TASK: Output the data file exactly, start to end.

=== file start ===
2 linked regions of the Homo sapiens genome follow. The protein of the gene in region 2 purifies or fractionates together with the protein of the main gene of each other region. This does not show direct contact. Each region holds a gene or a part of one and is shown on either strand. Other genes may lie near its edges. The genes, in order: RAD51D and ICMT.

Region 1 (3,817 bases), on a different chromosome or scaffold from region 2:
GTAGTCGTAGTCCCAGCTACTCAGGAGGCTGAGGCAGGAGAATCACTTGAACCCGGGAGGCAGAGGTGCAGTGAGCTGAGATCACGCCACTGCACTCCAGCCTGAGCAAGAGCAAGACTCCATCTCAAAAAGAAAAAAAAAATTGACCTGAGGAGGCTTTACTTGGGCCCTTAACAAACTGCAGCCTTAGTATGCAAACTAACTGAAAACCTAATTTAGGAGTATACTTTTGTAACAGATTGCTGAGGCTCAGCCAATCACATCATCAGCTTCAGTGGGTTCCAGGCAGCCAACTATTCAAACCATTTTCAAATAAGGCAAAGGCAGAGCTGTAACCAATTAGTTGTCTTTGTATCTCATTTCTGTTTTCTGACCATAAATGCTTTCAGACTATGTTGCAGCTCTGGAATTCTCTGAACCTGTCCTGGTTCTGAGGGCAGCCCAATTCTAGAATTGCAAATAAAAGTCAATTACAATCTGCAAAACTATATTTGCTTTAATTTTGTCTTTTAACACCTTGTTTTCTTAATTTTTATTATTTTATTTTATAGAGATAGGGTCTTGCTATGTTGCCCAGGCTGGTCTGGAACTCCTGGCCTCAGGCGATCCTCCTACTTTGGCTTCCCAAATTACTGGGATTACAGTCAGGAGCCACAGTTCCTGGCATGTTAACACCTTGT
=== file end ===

2 linked regions of the Homo sapiens genome follow. The protein of the gene in region 2 purifies or fractionates together with the protein of the main gene of each other region. This does not show direct contact. Each region holds a gene or a part of one and is shown on either strand. Other genes may lie near its edges. The genes, in order: RAD51D and ICMT.

Region 1 (3,817 bases), on a different chromosome or scaffold from region 2:
GTAGTCGTAGTCCCAGCTACTCAGGAGGCTGAGGCAGGAGAATCACTTGAACCCGGGAGGCAGAGGTGCAGTGAGCTGAGATCACGCCACTGCACTCCAGCCTGAGCAAGAGCAAGACTCCATCTCAAAAAGAAAAAAAAAATTGACCTGAGGAGGCTTTACTTGGGCCCTTAACAAACTGCAGCCTTAGTATGCAAACTAACTGAAAACCTAATTTAGGAGTATACTTTTGTAACAGATTGCTGAGGCTCAGCCAATCACATCATCAGCTTCAGTGGGTTCCAGGCAGCCAACTATTCAAACCATTTTCAAATAAGGCAAAGGCAGAGCTGTAACCAATTAGTTGTCTTTGTATCTCATTTCTGTTTTCTGACCATAAATGCTTTCAGACTATGTTGCAGCTCTGGAATTCTCTGAACCTGTCCTGGTTCTGAGGGCAGCCCAATTCTAGAATTGCAAATAAAAGTCAATTACAATCTGCAAAACTATATTTGCTTTAATTTTGTCTTTTAACACCTTGTTTTCTTAATTTTTATTATTTTATTTTATAGAGATAGGGTCTTGCTATGTTGCCCAGGCTGGTCTGGAACTCCTGGCCTCAGGCGATCCTCCTACTTTGGCTTCCCAAATTACTGGGATTACAGTCAGGAGCCACAGTTCCTGGCATGTTAACACCTTGT